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Special educational needs is in crisis - we marched with deaf children to demand its end

Published Date: 31 May 2019

Attending a protest march may not be the most typical way to spend the half term holidays, but when £1.1 million is due to be cut from support for deaf children – with other disabilities also seeing funding and services slashed – it’s not enough to simply stand by anymore.

On Thursday, thousands of parents of disabled children gathered across England to say enough is enough: cuts to special educational needs and disabilities (SEND) must stop. We were there with them, marching alongside them across the country to call for an end to the funding crisis in deaf children’s education.

Placard which reads 'education is a right, it shouldn't have to be a fight'.

As I watched some of the many speakers talk about their experiences, one message stood out to me around the three main issues that lie at the heart of the crisis: funding, accountability and training. A trio of problems which affect deaf children’s services too.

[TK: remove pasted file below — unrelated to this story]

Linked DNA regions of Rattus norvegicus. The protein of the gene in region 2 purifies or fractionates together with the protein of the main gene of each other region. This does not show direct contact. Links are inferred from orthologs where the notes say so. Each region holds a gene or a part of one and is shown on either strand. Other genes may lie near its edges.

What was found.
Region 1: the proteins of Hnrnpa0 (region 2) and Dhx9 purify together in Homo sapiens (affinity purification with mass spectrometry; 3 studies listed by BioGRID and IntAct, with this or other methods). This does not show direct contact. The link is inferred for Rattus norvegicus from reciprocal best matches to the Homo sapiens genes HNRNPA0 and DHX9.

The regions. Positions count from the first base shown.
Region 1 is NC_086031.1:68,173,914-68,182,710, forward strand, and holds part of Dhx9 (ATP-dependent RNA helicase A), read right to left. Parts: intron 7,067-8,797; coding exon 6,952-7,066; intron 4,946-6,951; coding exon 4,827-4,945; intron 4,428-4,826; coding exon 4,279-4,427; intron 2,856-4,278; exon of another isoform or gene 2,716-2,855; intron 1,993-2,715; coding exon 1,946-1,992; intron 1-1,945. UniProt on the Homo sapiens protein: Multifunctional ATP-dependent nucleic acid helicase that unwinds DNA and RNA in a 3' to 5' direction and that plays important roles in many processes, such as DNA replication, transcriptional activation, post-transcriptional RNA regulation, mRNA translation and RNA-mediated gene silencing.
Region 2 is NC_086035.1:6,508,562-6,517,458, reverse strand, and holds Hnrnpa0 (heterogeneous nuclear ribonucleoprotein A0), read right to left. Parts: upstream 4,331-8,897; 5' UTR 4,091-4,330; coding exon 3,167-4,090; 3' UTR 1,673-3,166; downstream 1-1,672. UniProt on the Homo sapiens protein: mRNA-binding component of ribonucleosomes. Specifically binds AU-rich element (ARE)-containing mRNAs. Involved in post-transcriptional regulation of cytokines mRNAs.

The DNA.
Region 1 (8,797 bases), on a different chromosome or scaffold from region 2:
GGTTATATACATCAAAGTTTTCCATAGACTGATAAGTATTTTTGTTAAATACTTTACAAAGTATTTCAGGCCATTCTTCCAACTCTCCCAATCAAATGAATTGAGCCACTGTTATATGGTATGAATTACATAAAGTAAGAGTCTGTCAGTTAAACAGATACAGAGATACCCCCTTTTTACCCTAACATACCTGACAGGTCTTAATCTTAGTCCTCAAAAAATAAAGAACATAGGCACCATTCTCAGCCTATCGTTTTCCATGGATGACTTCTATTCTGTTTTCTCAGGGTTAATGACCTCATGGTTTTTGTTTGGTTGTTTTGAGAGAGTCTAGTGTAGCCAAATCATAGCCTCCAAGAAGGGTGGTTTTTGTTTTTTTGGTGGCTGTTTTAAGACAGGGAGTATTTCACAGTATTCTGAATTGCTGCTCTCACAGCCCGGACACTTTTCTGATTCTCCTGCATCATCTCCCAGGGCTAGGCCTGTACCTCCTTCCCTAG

In terms of funding, councils across England are planning to cut £1.1 million from educational services. As for training, specialist Teachers of the Deaf are leaving the profession year on year, with no scheme in place to train replacements. As for accountability, why is it being left to parents to challenge local authorities? Where is the Department for Education in all of this? Parents of disabled children who marched yesterday, handed in a petition with over 12,000 signatures calling on the Government to take action and stop the cuts and fund these vital services.

As I stood on Parliament Square with the rest of the Campaigns team, listening to the speeches from campaigners, there was a strong agreement amongst the crowd around disabled children having the power to achieve their potential, but lacking the essential support they need to do so.

Deafness, as a condition, is not a learning disability, and can therefore deaf children can do anything other children can do – but that’s only if the right provisions are in place.

Towards the end of the march, children stood underneath a statue of Ghandi, their message loud, clear, and striking. “No ifs, no buts, no education cuts,” they chanted.

Seeing young children campaigning and fighting for their support – not giving up - makes me hopeful for the future, but if the right funding is put in place for deaf and disabled children, then their futures can be a whole lot brighter.

Missed the march? Don’t worry. We’ll soon be updating our online map where you can find out if your local council is cutting support for deaf children. In the meantime, you can find out more about our Stolen Futures campaign on our webpage, and by reading our detailed campaigns briefing for parents.

Liam O'Dell

Liam is a Campaigns Officer at the National Deaf Children’s Society. He is mildly deaf, and wears hearing aids in both ears.